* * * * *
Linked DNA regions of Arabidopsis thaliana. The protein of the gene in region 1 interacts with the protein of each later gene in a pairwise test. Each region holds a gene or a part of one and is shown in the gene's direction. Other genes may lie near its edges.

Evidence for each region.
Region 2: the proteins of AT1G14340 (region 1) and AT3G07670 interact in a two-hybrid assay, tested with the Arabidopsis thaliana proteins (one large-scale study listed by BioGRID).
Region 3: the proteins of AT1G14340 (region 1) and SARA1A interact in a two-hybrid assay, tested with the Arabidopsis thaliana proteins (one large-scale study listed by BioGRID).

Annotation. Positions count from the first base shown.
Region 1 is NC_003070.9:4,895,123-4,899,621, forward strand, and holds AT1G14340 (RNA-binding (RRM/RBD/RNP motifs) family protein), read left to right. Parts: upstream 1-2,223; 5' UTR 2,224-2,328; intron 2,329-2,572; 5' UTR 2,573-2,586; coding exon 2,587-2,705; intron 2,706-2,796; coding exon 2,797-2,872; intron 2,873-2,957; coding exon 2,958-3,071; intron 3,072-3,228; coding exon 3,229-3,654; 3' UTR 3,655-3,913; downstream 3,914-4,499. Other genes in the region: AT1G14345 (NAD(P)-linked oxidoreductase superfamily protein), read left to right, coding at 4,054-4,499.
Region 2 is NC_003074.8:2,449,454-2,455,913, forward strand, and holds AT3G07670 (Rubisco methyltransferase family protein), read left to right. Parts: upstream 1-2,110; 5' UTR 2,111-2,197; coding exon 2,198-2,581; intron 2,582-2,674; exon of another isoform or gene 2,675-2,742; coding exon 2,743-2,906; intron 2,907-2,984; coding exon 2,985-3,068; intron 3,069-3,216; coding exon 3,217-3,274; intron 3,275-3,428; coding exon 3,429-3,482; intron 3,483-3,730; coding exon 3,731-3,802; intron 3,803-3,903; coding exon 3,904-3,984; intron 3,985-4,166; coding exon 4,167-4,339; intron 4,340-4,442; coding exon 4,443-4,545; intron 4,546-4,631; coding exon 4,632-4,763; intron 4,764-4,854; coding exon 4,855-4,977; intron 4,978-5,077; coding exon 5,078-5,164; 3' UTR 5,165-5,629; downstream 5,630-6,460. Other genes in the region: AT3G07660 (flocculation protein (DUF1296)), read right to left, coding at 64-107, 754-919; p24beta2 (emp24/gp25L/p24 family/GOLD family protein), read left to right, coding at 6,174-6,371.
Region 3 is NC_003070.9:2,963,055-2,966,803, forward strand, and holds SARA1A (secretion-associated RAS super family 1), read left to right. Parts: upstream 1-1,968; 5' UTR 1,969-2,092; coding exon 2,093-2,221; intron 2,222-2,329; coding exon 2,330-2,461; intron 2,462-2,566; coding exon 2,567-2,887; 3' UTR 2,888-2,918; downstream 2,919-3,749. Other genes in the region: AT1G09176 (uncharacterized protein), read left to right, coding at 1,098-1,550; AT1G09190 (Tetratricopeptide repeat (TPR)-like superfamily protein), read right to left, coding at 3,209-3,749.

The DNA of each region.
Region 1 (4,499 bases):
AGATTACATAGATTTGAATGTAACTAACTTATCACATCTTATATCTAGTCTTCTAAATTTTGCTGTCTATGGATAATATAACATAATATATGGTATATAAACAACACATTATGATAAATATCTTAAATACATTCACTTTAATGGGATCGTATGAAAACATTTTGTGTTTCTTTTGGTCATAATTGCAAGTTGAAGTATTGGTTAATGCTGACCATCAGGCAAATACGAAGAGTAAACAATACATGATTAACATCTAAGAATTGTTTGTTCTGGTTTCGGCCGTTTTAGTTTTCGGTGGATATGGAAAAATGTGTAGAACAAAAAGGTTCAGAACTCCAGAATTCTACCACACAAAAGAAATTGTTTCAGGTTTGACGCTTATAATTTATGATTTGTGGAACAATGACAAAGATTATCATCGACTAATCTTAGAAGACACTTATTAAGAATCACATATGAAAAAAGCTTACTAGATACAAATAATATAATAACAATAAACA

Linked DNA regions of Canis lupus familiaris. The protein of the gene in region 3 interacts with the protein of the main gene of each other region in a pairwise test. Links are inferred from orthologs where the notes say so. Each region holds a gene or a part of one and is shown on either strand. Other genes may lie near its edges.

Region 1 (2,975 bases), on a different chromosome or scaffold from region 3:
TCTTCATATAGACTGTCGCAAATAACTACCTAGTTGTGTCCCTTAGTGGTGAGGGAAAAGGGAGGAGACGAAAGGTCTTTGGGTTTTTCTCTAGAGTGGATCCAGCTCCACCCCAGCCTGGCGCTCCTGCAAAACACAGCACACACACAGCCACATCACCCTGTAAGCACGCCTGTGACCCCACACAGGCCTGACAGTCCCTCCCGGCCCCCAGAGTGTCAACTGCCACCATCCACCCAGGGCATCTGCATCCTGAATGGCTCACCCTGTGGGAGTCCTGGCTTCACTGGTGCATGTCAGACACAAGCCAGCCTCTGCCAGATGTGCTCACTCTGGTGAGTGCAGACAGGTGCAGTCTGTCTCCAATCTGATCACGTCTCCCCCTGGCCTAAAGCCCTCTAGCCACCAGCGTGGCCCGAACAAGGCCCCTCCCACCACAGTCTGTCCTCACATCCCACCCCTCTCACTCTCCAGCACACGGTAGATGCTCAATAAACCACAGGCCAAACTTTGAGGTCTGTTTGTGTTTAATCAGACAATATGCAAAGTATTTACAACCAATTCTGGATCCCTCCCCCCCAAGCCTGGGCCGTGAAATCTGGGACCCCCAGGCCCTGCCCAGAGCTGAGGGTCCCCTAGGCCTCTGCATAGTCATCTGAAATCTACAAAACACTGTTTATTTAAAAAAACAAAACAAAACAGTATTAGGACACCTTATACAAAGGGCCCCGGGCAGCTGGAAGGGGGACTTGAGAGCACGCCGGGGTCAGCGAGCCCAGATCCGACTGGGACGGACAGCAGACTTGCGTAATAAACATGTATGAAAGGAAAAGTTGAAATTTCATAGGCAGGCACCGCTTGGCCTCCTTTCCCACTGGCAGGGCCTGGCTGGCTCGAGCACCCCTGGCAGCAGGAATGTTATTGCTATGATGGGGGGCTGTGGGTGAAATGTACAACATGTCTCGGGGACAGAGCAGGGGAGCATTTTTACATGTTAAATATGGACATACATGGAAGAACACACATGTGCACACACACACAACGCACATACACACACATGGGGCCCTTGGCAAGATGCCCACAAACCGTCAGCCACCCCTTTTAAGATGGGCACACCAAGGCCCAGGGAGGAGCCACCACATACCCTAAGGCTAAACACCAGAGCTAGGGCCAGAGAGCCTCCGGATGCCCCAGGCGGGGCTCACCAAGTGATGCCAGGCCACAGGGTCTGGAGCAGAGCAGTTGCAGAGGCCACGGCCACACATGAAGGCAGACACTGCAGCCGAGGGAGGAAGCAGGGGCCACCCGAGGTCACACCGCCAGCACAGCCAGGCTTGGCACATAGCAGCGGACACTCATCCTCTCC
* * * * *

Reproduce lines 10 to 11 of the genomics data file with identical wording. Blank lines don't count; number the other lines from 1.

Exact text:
Region 1 (4,499 bases):
AGATTACATAGATTTGAATGTAACTAACTTATCACATCTTATATCTAGTCTTCTAAATTTTGCTGTCTATGGATAATATAACATAATATATGGTATATAAACAACACATTATGATAAATATCTTAAATACATTCACTTTAATGGGATCGTATGAAAACATTTTGTGTTTCTTTTGGTCATAATTGCAAGTTGAAGTATTGGTTAATGCTGACCATCAGGCAAATACGAAGAGTAAACAATACATGATTAACATCTAAGAATTGTTTGTTCTGGTTTCGGCCGTTTTAGTTTTCGGTGGATATGGAAAAATGTGTAGAACAAAAAGGTTCAGAACTCCAGAATTCTACCACACAAAAGAAATTGTTTCAGGTTTGACGCTTATAATTTATGATTTGTGGAACAATGACAAAGATTATCATCGACTAATCTTAGAAGACACTTATTAAGAATCACATATGAAAAAAGCTTACTAGATACAAATAATATAATAACAATAAACA